Larry celebrated silently and set to work on the next couple of boards. When he finished prying up the edges, he dropped the pickaxe and started pulling the boards up. The first came up easily and he set it to the side. The second was harder; he wrestled with it, splinters digging into his hands. Suddenly, the board came up with a snap. 
At the same time, the front door slammed open. 
“What d’ya think yer doin?” the thug shouted, gun cocked and pointed straight at Larry’s back. Floorboard still in hand, Larry swung around. The board swung with him, the edge collided with the thug’s stomach. The man and the gun went flying in separate directions; his head cracked against the shelf and him weapon clattered into the corner. 
Larry, mouth hanging open, dropped the board and bent down to check on the thug. He was still breathing, but he was out cold. He glanced to the corner where the gun landed. He had never really used a gun before – but maybe I’ll need to now, he thought. Hesitating for a moment, he reluctantly  grabbed the gun and dropped into the hole in the floor. On his hands and knees, he crawled out into the low evening sun.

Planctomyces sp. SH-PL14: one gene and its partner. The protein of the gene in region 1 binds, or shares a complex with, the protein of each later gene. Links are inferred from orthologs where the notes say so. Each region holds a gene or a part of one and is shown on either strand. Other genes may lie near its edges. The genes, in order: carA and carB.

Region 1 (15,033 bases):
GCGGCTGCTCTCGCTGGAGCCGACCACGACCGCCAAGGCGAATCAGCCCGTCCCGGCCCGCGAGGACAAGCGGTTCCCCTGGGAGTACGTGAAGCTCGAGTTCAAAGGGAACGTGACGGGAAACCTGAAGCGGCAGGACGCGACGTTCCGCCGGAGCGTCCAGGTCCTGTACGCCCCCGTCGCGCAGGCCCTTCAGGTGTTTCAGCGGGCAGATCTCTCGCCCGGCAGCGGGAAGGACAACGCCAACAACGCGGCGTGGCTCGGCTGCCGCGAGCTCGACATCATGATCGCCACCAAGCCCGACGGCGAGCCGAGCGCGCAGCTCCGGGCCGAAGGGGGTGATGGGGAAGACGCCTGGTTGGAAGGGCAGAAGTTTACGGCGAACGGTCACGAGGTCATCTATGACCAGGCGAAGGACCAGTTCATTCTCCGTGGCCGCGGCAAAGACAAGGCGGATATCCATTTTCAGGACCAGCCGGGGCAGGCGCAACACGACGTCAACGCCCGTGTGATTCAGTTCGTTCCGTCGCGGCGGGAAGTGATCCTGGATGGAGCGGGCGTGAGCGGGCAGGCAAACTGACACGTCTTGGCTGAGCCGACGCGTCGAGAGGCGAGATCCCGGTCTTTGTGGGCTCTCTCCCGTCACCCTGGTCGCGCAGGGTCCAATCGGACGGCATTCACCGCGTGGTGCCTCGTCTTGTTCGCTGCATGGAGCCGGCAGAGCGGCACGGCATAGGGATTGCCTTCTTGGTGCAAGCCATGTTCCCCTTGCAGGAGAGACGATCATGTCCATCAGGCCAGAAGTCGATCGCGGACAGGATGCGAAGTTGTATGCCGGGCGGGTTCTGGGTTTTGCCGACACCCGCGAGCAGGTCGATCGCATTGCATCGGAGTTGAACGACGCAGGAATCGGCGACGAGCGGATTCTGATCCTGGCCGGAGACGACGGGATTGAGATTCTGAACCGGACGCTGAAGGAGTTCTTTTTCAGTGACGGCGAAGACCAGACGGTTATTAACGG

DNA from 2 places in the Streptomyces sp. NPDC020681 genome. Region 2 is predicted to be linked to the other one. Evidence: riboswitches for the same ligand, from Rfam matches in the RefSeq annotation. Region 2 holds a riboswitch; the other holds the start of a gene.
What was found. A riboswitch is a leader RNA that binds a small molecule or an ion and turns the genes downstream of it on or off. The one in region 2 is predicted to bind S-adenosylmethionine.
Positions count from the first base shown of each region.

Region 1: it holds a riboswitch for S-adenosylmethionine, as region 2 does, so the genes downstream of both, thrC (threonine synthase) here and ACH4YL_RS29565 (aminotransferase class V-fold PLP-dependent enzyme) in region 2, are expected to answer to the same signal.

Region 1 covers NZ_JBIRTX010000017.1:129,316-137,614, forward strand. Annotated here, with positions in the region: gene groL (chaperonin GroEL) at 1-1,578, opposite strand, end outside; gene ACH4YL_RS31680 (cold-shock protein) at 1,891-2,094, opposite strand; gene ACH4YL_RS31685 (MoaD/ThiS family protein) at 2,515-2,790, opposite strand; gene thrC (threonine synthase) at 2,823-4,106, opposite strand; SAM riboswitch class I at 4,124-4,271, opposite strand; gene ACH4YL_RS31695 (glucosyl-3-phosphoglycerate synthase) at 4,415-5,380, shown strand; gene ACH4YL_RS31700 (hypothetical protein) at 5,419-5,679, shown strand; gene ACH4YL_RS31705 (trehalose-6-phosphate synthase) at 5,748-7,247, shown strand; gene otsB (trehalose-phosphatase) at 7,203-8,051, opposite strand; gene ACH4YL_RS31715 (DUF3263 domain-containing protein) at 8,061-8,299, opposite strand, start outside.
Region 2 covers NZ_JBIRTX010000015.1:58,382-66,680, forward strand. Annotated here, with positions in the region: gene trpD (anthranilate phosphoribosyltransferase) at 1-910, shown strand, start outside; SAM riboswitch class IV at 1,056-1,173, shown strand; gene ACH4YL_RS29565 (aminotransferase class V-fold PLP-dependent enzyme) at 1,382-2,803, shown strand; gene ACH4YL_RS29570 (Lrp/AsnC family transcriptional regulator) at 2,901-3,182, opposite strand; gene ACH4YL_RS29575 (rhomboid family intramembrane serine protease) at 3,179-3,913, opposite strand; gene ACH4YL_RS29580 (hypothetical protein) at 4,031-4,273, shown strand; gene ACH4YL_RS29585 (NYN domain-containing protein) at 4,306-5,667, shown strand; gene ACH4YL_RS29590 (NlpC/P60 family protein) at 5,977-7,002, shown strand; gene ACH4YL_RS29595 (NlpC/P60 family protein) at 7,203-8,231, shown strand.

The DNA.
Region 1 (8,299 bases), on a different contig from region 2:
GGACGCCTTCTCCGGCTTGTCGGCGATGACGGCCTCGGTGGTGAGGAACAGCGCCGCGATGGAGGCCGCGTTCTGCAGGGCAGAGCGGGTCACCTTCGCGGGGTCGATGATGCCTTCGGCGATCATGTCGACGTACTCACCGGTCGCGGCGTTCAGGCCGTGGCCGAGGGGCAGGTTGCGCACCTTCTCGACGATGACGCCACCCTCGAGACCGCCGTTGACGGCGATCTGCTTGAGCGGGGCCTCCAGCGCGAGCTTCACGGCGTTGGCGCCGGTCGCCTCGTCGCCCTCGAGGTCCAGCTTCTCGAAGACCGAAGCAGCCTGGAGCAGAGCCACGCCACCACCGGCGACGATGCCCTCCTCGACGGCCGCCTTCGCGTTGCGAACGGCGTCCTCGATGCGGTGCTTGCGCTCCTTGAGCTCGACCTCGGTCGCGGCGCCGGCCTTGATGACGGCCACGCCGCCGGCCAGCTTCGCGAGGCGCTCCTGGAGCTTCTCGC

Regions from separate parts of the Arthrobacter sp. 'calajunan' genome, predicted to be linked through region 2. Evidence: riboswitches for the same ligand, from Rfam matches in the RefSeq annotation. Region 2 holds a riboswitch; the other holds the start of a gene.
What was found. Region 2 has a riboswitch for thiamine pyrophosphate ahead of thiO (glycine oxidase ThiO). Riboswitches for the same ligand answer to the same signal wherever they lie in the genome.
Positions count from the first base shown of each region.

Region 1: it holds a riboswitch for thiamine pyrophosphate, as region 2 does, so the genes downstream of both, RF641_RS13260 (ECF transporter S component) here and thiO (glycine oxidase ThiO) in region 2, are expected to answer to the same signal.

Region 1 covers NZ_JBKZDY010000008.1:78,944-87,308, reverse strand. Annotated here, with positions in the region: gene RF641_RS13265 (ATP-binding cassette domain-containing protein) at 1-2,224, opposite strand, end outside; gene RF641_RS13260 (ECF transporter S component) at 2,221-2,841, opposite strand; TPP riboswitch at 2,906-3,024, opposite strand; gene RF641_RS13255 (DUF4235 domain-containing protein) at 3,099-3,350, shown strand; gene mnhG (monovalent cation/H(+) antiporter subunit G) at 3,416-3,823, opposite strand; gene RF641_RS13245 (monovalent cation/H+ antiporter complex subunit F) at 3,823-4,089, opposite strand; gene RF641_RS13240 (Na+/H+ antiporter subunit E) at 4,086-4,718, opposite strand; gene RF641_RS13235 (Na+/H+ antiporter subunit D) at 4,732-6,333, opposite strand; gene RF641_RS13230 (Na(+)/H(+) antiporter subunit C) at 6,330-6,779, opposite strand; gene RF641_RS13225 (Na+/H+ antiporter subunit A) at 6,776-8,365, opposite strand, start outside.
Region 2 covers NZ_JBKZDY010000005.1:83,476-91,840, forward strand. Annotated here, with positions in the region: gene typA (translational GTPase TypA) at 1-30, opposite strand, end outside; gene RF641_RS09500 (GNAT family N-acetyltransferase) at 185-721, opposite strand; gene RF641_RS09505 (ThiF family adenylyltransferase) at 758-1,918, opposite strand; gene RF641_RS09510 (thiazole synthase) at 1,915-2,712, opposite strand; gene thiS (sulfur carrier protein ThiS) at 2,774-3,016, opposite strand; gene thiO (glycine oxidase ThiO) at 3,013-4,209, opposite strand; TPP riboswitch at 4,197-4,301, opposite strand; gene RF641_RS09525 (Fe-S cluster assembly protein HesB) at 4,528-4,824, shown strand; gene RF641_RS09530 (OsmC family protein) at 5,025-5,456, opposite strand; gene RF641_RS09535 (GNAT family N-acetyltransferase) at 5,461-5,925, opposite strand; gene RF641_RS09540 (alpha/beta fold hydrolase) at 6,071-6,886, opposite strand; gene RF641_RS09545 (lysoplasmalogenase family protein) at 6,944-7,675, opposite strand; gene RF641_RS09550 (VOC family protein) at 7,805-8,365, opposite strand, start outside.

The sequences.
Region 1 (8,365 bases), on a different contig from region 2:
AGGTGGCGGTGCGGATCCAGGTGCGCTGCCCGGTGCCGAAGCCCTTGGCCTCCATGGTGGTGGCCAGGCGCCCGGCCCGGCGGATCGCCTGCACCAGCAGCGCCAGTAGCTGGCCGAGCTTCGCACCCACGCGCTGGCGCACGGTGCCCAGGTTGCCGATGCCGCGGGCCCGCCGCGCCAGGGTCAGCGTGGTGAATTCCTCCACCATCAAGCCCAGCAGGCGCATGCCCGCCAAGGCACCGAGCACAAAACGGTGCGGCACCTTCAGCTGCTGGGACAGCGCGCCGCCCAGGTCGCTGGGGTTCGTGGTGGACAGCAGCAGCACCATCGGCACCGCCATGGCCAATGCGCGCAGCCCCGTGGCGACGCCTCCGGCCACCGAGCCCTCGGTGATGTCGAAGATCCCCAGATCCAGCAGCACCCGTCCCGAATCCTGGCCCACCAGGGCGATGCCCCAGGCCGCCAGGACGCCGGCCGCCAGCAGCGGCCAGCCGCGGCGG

Larry knew that he couldn’t break Lucy out of jail by himself; that was why, once he was out in the open, he made a beeline for the glow of a distant campfire. He didn’t know who he was walking toward, but he figured that one way or another he could talk them into helping out.
As he approached the camp, he stuck the gun into the back of his pants to keep it out of sight. The sun had almost completely set when he stepped into the clearing. The clicking of a pistol cocking behind his head froze him in his tracks.
            “Now, who do we have ‘ere?” The unfamiliar and unfriendly voice boomed, causing the light clatter of camp sounds to cease in an instant. Larry became aware of several stares trained upon him in that moment, regret at his haste and foolishness. This was a terrible idea! But, Lucy needed him and he couldn’t stop now.
           “My n-name is Larry Luckless, s-sir, an’ I need yer help!” He swallowed a terrified gulp, waiting for the man to say something, which seemed to take a lifetime.